Road Trippin’ – Over Yonda with Jane
T – Chantelle had just accepted a new job. We had two weeks during which we needed to buy and fit out a camper wagon and then drive 4500kms to the city of Darwin, which would be our new home, in time for Chantelle to start work.
C – Yes, we could have flown to our destination in just a few short hours.. But really, when have we been known to take the easy path towards our destination???
Who’s this Jane?
We began our search for a car and found the perfect one. A 1988 Subaru wagon. She was sitting in a farmers shed, unregistered, in near new condition, waiting to be loved. Another unique form of transport for another journey!
T – By the time we had turned the wagon into a camper we only had one week left. One week of hard driving in a car we didn’t know, across a part of the country we hadn’t seen before, using a camper setup that we hadn’t actually tested. All in the blazing 40 degree heat of an Australian summer.
So we packed our few belongings into the back of the car and said a sad goodbye to our two postie bikes, Mabel and Rosie, and set off from Mount Barker.
C – We knew our girls were safe and sound at my parents place, but the minute we left we missed them like crazy.
We arrived in the city of Perth, our first intended stop on the journey. The reason for the stop was to finally meet Tamara and Xander, a fellow adventurous motorbiking couple who had invited us to give a presentation of our Over Yonda on a Honda adventure at their two wheel adventure shop, Overlander Adventure Equipment.
It was such a pleasure to meet these guys and all the wonderful customers who came to see us. We took some time to check out their shop and can highly recommend stopping in there if you are ever in Perth and of the two wheel adventure variety (check out their website or hook up with them on Facebook @Overalanderae).
We knew we needed to name our new family member before we travelled too far. So, that evening, we christened the car… ‘Jane’. As in Over Yonda with Jane….. (Fonda)……’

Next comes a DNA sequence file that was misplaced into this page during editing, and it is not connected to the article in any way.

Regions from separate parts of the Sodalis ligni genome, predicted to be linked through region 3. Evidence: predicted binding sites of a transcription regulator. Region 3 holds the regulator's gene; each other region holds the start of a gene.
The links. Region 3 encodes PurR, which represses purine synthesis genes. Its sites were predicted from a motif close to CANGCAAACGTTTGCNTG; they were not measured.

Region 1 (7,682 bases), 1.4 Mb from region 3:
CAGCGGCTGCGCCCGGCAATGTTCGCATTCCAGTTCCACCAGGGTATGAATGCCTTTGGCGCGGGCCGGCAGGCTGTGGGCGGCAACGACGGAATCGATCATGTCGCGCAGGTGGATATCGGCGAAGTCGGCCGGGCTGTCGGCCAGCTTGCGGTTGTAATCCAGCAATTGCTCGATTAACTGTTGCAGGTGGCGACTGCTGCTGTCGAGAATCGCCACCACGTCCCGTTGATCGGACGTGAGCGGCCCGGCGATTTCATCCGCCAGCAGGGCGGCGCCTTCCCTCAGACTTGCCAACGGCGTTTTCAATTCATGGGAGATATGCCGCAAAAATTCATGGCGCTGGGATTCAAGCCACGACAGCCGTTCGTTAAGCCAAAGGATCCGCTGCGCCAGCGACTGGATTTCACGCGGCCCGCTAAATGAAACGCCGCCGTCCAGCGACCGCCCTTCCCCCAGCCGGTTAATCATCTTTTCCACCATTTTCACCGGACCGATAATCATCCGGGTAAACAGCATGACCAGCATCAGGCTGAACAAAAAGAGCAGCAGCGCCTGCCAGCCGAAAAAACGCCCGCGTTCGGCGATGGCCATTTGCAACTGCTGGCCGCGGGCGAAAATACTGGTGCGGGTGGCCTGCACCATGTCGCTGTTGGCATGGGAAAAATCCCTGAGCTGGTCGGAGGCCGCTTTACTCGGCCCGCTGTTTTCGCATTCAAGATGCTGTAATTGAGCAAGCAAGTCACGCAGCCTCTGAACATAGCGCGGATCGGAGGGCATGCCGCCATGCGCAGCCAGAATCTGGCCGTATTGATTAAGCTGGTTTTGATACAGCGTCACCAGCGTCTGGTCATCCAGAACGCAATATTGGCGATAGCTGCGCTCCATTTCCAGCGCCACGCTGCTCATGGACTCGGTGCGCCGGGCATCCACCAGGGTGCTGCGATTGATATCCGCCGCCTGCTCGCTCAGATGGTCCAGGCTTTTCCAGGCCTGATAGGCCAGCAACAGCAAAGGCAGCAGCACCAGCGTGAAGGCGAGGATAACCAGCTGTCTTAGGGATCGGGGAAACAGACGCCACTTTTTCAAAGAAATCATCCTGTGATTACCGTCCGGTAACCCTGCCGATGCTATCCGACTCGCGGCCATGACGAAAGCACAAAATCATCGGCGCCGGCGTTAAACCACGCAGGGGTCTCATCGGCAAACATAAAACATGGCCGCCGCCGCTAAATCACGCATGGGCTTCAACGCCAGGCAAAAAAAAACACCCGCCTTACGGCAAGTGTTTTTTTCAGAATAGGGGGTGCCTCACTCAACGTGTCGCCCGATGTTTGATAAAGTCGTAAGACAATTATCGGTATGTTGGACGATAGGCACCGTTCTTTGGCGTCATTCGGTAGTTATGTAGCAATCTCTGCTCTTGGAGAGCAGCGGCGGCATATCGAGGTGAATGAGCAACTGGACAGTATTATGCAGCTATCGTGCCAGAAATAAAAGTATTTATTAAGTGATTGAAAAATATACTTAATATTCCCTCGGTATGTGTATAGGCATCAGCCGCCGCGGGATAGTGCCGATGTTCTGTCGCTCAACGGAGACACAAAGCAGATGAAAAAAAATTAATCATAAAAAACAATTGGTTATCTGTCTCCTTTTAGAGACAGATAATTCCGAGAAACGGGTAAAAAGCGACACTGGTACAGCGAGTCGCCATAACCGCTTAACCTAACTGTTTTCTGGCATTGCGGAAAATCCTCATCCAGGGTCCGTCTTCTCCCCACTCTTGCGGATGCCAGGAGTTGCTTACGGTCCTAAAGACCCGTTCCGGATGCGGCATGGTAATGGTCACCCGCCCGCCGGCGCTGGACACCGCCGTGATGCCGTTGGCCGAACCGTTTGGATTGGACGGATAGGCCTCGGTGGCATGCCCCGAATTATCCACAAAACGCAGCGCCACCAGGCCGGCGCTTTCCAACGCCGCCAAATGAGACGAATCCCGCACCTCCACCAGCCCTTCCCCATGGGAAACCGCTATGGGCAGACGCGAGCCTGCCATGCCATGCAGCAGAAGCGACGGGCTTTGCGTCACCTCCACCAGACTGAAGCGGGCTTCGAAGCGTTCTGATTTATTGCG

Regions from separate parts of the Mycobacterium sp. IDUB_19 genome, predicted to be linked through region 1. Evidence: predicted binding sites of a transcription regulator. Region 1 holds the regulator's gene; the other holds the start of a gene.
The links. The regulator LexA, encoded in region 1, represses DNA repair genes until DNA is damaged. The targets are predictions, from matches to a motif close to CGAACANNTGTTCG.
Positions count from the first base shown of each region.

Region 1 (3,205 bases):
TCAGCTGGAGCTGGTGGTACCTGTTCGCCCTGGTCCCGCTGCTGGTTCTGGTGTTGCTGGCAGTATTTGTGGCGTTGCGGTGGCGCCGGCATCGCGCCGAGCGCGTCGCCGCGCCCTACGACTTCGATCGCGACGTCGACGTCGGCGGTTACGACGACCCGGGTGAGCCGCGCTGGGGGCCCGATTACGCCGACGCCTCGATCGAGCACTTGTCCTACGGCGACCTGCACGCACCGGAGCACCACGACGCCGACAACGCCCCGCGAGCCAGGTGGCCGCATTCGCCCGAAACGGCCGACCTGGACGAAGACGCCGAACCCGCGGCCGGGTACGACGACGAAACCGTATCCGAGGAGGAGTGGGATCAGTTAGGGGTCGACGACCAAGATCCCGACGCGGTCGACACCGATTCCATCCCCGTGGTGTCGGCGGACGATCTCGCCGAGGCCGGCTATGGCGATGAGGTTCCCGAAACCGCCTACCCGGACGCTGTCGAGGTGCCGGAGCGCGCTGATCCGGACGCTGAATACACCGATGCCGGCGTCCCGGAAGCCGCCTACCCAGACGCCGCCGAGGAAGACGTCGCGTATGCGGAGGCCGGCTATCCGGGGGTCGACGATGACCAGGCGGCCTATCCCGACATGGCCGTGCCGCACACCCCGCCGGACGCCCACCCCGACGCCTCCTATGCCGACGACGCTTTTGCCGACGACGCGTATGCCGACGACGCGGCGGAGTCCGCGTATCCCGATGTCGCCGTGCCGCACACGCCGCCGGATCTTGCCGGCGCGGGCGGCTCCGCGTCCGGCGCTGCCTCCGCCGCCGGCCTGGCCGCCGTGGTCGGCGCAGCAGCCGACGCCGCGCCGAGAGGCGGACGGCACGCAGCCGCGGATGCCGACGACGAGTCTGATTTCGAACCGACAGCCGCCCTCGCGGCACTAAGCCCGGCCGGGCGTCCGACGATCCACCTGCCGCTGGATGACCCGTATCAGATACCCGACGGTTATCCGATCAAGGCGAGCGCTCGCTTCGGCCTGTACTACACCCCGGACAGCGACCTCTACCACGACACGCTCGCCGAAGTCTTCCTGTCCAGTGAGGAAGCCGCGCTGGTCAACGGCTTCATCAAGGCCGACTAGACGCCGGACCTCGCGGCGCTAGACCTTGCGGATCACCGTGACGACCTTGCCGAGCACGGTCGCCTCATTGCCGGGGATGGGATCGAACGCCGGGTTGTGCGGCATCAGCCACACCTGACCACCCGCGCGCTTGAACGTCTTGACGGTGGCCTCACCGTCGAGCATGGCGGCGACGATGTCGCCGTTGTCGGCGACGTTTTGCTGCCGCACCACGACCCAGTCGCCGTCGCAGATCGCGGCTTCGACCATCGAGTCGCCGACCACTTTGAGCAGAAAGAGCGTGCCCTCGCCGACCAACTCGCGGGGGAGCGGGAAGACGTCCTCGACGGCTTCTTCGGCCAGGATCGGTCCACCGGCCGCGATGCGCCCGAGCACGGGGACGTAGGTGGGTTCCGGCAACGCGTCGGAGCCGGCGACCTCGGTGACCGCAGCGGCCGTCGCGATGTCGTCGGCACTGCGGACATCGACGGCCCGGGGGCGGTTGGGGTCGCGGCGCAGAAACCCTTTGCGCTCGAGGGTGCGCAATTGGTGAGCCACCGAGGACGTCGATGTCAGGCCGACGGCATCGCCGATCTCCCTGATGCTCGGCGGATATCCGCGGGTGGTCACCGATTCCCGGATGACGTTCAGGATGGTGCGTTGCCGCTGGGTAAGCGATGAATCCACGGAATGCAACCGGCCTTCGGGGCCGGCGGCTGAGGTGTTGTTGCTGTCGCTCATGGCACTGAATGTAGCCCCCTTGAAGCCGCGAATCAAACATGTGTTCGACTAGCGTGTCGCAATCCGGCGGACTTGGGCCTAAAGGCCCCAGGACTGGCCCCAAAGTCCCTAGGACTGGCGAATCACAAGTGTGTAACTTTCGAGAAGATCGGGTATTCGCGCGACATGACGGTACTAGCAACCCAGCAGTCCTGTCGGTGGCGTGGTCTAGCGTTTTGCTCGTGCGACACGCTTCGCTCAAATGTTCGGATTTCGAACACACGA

We left the concrete jungle of the city of Perth the next morning.
T – Soon we were rolling down narrow roads through farmland in the Wheatbelt region. The traffic thinned out and we let Jane stretch her legs out at a whole steering wheel wobbling 110km/hr.
We had replaced the timing belts, radiator and water pump on Jane and given her an oil change. She was purring like a kitten. But this trip would test her to the limit.
The temperature climbed rapidly as we headed for northern Western Australia. The brown soils of the farms soon gave way to the bright red dirt of the Pilbara desert. The trees grew scrubbier and the wildlife seemed bigger, meaner and tougher and more inclined to wander onto the road in front of us!
On our first day we managed to knock out just over 1000kms and we ended the day trying to cook some food in the dark, in a small pull over on the side of the main highway. Our first night camping with Jane!
C – We made it further than we expected to, ending up just outside the mining town of Newman. We had explored this area by motorcycle a number of years ago and we were itching to cover new ground. The plan was to make it to Port Hedland quickly as from there, everything north was new country for both us.
T – Well, we quickly discovered that camping in a car is quite different to in a tent. We had a real mattress and pillows which was so nice. Plus we could sleep with all the windows down and the rear tailgate open. This allowed a nice amount of airflow through the car. Perfect!